Ask someone what he might be doing for Lent, and you’ll likely get responses along the lines of: “I’m giving up Facebook” or “I’m giving up eating chocolate.”
Granted, these may be noble notions on their own, but people – young and old – often get too caught up in what they might be “giving up” for Lent instead of why they are doing it.
We know that Lent is a solemn, reflective season that prepares us for Christ’s glorious resurrection at Easter. The forty days of Lent recall the forty days that Jesus spent in the desert resisting Satan’s temptations before starting his public ministry. During Lent, Christians are called to renew themselves through prayer, fasting, and almsgiving (charity). Think of it as a spiritual tune-up.
“Solemn” and “reflective” does not have to mean miserable and depressed. Lent gives church leaders a wonderful opportunity to teach about sacrifice, and how these sacrifices can be pleasing to God. When we sacrifice in one area, we grow or make room in another; in the case of Lent we can make more room for God. Fasting is a perfect example: it’s less about what we are giving up (food) and more about how we are growing (in prayer).
“One does not live by bread alone, but by every word that comes forth from the mouth of God.” (Matthew 4:4)
An avid cola drinker, for the past 15 years or so I have proudly proclaimed that I am giving up pop for Lent. But it wasn’t until a few years ago that I realized that simply sacrificing pop wasn’t enough – God was challenging me to do much more. To spend more time in prayer. To be a better steward of my resources. To be more generous. To be more empathetic. To be less selfish and more selfless. And to be more “present” to my wife and children.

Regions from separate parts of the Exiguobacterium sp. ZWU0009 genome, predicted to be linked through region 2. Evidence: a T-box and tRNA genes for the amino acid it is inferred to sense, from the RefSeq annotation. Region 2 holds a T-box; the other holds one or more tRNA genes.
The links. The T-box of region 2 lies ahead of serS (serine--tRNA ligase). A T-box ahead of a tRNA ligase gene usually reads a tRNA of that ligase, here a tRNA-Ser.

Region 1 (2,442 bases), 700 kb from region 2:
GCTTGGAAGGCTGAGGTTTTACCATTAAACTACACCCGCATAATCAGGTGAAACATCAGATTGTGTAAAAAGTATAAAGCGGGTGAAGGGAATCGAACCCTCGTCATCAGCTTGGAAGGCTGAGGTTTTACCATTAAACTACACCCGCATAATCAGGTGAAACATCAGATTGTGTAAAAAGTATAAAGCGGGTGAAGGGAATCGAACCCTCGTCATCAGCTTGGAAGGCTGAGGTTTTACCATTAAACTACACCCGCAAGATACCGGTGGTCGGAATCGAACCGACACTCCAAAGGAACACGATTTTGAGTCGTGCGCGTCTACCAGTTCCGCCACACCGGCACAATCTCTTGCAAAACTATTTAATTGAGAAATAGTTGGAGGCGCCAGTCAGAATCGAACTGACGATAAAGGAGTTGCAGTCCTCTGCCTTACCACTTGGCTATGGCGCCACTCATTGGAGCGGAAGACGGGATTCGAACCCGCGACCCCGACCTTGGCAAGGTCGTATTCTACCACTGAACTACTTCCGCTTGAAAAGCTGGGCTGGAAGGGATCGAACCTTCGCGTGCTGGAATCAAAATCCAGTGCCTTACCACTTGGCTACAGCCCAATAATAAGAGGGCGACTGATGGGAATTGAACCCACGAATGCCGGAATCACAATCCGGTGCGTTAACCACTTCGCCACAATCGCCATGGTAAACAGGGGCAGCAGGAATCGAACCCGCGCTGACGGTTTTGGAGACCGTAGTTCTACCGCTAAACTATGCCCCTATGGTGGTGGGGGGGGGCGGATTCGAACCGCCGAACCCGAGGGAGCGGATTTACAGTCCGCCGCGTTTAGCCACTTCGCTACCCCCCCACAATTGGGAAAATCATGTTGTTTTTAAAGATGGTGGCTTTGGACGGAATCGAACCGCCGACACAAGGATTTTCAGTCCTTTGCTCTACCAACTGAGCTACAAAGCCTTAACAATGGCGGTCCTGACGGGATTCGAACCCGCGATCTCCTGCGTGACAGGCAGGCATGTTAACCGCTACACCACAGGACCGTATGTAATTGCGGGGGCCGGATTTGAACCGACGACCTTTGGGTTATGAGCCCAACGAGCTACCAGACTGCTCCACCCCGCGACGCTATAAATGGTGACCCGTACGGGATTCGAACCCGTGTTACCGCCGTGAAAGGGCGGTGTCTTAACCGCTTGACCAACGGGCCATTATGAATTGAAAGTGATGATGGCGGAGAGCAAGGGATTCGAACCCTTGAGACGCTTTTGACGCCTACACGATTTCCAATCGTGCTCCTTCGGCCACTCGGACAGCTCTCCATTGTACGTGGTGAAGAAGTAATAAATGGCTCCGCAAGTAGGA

As ministry leaders, we should pray for humility; that we can “die to ourselves” and instead set our hope on the living God. In doing so we recall the sacrifice He made for us on the cross.
So yes, I will once again give up drinking pop. But it’s admittedly only a small part of my Lenten plan to strengthen my relationship with God and with others.
I know that some people like to let everyone know what they’re sacrificing, whether it’s for accountability or for sympathy. Others may declare their Lenten promises to show people that they are actually doing something. That’s cool…and to use one of my favourite lines: I’m not here to judge.
I won’t be posting my Lenten promises and sacrifices here or on Facebook, Twitter, or Instagram for the world to see. If you want to really know (for whatever reason) what I’m going to be doing for Lent, just ask me.
May we all use these next forty days to strengthen our relationships with our loved ones and with our loving God. May we all be come less selfish and more selfless. And may we all decrease so that He may increase.